Sex and the Texts

First off, an admission: I stole the title for this blog entry from one of the handouts at the sisterhood retreat. Thanks, Rabbi Carey Brown. The title of her lecture also was too juicy not to cite as well: “Sex is Good! … Modesty and Pleasure Both.”

In my 40-plus years on this earth, no rabbi has ever talked about sex in context of the Bible or anything else in my presence.

As far as sex and Judaism was concerned, I figured Jews left such discussions up to individual parties. My ignorance on Jewish scholars’ treatment of sex in the Bible is obviously vast. For centuries, rabbis have talked a lot about sex and how it should be treated between man and woman.

Rabbi Brown’s handout included a 13th century rabbinical quote about how we should know that “sexual union is holy and pure when it is done as it should be, at the time it should be, and with proper intent.” Sex was considered fine for pleasure and for procreation. There was then – and there is now – nothing in Judaism that marks sex as a “sin.”

Repeatedly, Jewish scholars have interpreted the Bible as saying that men must treat their wives with respect when it comes to sex. Men should neither compel their wives to have sex or deny them of sexual pleasure. Prompting chuckles from many of us, Rabbi Brown talked about a Talmudic passage that described the times for conjugal duty as laid out in the Torah. Men of independent means were to have sex every day with their wives; laborers were supposed to do it twice a week; donkey drivers, once a week; camel drivers, once in 30 days; sailors, who were not home much, once in six months. Basically, a woman is entitled to a particular amount of sex from her husband.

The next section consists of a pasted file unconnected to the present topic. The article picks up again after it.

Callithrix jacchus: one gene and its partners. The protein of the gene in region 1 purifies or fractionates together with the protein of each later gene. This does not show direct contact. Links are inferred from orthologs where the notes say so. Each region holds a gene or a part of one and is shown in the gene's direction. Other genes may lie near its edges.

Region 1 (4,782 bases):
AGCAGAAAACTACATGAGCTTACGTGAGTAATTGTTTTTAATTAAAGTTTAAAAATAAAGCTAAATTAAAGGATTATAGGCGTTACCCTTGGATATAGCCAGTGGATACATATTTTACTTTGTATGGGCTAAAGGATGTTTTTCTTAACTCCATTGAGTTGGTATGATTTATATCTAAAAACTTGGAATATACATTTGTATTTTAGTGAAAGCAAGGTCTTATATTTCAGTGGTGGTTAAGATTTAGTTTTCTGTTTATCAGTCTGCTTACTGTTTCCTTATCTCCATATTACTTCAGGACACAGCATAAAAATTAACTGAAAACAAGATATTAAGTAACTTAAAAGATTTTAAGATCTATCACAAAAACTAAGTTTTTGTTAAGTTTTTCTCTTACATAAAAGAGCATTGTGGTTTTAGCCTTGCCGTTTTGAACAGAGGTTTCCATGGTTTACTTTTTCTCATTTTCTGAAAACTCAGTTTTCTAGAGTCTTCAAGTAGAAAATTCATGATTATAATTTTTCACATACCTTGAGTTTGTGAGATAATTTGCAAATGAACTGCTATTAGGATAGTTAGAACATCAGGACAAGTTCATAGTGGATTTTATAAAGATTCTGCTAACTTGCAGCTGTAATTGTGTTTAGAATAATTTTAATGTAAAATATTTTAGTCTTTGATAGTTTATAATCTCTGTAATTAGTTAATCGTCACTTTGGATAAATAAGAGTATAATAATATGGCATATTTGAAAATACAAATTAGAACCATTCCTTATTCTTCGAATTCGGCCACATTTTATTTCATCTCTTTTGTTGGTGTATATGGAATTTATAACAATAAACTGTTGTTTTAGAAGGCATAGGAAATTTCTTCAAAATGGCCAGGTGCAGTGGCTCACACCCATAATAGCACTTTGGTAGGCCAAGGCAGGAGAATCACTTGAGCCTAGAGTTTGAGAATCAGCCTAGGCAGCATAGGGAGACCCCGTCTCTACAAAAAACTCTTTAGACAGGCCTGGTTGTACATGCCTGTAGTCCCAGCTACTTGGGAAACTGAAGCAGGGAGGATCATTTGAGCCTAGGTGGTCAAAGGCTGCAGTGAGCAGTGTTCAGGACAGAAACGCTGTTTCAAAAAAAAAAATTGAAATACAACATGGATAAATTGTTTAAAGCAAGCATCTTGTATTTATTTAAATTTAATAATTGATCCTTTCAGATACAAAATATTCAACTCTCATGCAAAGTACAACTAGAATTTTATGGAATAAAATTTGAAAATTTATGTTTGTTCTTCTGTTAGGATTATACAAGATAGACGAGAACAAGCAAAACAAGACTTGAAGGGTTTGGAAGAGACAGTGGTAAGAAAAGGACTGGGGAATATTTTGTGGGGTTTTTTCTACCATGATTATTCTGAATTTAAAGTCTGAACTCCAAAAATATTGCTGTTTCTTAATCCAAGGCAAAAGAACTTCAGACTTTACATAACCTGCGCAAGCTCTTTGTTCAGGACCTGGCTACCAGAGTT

Jewish teachings even go so far as telling men to not just go for it sexually with a woman. “You should begin with words that will draw her heart to you and will settle her mind and make her happy,” wrote Nahmanides in the 13th century. “Tell her things which will produce in her desire, attachment, love, willingness, and passion…” Perhaps he imparted this morsel of wisdom because he knew sweet talking before sex did not come naturally for many men.

There was no mention of Jewish teachings about premarital sex during our discussion. Nearly every citation referred to a man and his wife. But do rabbis routinely pass these teachings on to Jewish couples before marriage? Is this something we should introduce to our teens along with our personal values regarding premarital sex? At the very least, treating each other with respect is a fine and reasonable idea to pass along to our children.

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